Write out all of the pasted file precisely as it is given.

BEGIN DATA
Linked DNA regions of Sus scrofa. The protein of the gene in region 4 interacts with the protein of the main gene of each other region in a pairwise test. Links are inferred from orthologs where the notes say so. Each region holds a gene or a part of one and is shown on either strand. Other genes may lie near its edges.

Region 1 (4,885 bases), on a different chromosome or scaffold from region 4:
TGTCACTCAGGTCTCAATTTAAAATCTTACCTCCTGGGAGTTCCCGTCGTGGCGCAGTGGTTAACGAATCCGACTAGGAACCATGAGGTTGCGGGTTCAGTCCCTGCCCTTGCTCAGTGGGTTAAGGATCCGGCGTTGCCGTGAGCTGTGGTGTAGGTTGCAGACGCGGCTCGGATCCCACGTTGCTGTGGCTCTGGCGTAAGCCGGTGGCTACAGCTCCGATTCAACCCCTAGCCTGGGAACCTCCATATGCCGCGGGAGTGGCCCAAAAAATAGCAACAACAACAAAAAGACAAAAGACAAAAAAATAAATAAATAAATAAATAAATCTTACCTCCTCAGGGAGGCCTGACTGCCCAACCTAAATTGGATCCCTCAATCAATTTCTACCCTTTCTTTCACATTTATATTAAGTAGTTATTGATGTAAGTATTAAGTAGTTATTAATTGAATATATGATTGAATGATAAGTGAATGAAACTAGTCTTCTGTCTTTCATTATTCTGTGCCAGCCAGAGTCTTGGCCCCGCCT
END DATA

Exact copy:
Linked DNA regions of Sus scrofa. The protein of the gene in region 4 interacts with the protein of the main gene of each other region in a pairwise test. Links are inferred from orthologs where the notes say so. Each region holds a gene or a part of one and is shown on either strand. Other genes may lie near its edges.

Region 1 (4,885 bases), on a different chromosome or scaffold from region 4:
TGTCACTCAGGTCTCAATTTAAAATCTTACCTCCTGGGAGTTCCCGTCGTGGCGCAGTGGTTAACGAATCCGACTAGGAACCATGAGGTTGCGGGTTCAGTCCCTGCCCTTGCTCAGTGGGTTAAGGATCCGGCGTTGCCGTGAGCTGTGGTGTAGGTTGCAGACGCGGCTCGGATCCCACGTTGCTGTGGCTCTGGCGTAAGCCGGTGGCTACAGCTCCGATTCAACCCCTAGCCTGGGAACCTCCATATGCCGCGGGAGTGGCCCAAAAAATAGCAACAACAACAAAAAGACAAAAGACAAAAAAATAAATAAATAAATAAATAAATCTTACCTCCTCAGGGAGGCCTGACTGCCCAACCTAAATTGGATCCCTCAATCAATTTCTACCCTTTCTTTCACATTTATATTAAGTAGTTATTGATGTAAGTATTAAGTAGTTATTAATTGAATATATGATTGAATGATAAGTGAATGAAACTAGTCTTCTGTCTTTCATTATTCTGTGCCAGCCAGAGTCTTGGCCCCGCCT